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Lancaster University Ghana Law Students’ Journal . . . Volume 2, March 2018 Article 6   
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Article 94 of the 1992 Constitution, a cornerstone of participatory democracy or a manacle on
freedom of contract and association?


The case of The Republic v. The High Court; Ex-Parte Dr. Zanetor A. Rawlings drew great attention
and public interest, ostensibly due to the profile of the parties involved: one of whom was the daughter
of former President Flt. Lt. Jerry John Rawlings. It is also worthy of note that, it was an election
related case, in an election year. The political stakes were understandably high; with the two major
parties going toe to toe for the ultimate prize.

In addition, both parties were seeking to do something
unprecedented: while the opposition New Patriotic Party (NPP) sought to avoid a third consecutive
defeat, the ruling National Democratic Congress (NDC) endeavoured to retain power for a successive
third term.

However, for legal scholars, practitioners and students whose interests in such matters were more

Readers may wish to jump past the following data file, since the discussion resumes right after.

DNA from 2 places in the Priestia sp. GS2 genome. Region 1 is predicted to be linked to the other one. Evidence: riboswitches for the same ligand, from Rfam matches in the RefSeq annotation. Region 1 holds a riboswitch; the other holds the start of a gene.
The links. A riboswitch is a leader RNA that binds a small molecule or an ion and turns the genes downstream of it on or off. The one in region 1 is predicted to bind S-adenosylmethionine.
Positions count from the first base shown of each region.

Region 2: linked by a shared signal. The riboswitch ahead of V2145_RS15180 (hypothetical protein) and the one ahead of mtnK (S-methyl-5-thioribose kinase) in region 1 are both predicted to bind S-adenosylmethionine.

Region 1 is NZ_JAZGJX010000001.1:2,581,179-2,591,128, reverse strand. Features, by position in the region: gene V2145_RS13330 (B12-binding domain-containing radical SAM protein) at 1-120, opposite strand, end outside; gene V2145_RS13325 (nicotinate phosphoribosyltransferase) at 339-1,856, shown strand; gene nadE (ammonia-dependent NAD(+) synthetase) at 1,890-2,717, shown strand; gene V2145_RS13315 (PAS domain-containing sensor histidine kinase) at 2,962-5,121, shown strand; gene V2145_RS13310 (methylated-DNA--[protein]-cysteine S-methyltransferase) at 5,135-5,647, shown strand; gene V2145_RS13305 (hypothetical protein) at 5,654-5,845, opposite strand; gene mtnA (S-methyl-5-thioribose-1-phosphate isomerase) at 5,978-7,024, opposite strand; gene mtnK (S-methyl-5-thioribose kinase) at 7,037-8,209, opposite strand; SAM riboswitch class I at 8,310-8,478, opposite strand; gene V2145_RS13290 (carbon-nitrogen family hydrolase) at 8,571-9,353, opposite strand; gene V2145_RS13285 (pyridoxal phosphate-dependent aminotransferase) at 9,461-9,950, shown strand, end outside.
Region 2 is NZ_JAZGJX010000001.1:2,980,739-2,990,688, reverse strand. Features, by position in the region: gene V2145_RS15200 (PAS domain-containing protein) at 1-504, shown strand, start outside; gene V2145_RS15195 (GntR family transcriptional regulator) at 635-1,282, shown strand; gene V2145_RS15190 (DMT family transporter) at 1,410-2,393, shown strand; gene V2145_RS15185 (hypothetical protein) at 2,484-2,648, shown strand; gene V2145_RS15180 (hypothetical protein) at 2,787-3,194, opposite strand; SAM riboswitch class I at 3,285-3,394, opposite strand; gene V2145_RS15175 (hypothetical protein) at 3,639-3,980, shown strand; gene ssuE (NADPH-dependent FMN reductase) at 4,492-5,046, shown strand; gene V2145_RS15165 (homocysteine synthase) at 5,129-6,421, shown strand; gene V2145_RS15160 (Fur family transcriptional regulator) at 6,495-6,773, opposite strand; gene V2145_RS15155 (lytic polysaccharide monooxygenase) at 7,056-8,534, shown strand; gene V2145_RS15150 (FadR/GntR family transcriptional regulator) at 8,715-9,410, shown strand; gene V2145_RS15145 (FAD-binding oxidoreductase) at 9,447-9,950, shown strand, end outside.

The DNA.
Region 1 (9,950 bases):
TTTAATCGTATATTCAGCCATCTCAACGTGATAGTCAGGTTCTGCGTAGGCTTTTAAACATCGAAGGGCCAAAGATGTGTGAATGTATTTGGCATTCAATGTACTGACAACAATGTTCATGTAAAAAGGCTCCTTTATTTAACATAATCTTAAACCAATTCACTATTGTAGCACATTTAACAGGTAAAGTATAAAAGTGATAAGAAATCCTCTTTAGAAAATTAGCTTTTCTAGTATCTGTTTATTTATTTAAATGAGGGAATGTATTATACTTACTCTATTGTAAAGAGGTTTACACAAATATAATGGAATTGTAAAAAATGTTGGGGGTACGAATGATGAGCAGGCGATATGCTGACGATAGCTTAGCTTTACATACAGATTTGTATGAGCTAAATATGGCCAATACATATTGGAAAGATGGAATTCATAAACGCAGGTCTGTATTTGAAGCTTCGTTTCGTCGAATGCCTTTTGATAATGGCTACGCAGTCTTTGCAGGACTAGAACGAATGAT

academic than political, the case presented a unique opportunity to gain insight into the interpretative
jurisprudence of the highest court of the land as it pertains to the 1992 Constitution.

This latter aspect concerning the Supreme Court’s interpretative jurisdiction, will be the focus of this
paper. I examine the reasoning of the Supreme Court (SC) and demonstrate how the judgment failed
to do justice to the relevant provisions of the Constitution resulting in far reaching consequences
beyond those intended by the framers of the 1992 Constitution.

The facts of the case under review are briefly presented below, followed in subsequent parts, by an
analysis of the legal bases for the court’s decision.

The discussion seeks to provide answers to
lingering questions about the case including the following:

(a) whether the SC wrongly granted
certiorari to quash the High Court’s ruling;

(b) whether the Supreme Court properly invoked its
exclusive and original interpretative jurisdiction under the Constitution;

(c) and what is the effect of
incorporating the Constitution into a private document?

The discussion will also look at whether the SC correctly answered the specific question which it referred to itself, and conclude with a critical
analysis of the court’s interpretation of Article 94(1) (a)

Click on the link below to read Mustapha A. Mahamah's article

“Taming Archer’s Octopus”- Freedom of Contract vs. Judicial Review: A Critical Examination of Republic v High Court Ex parte Zanetor Rawlings

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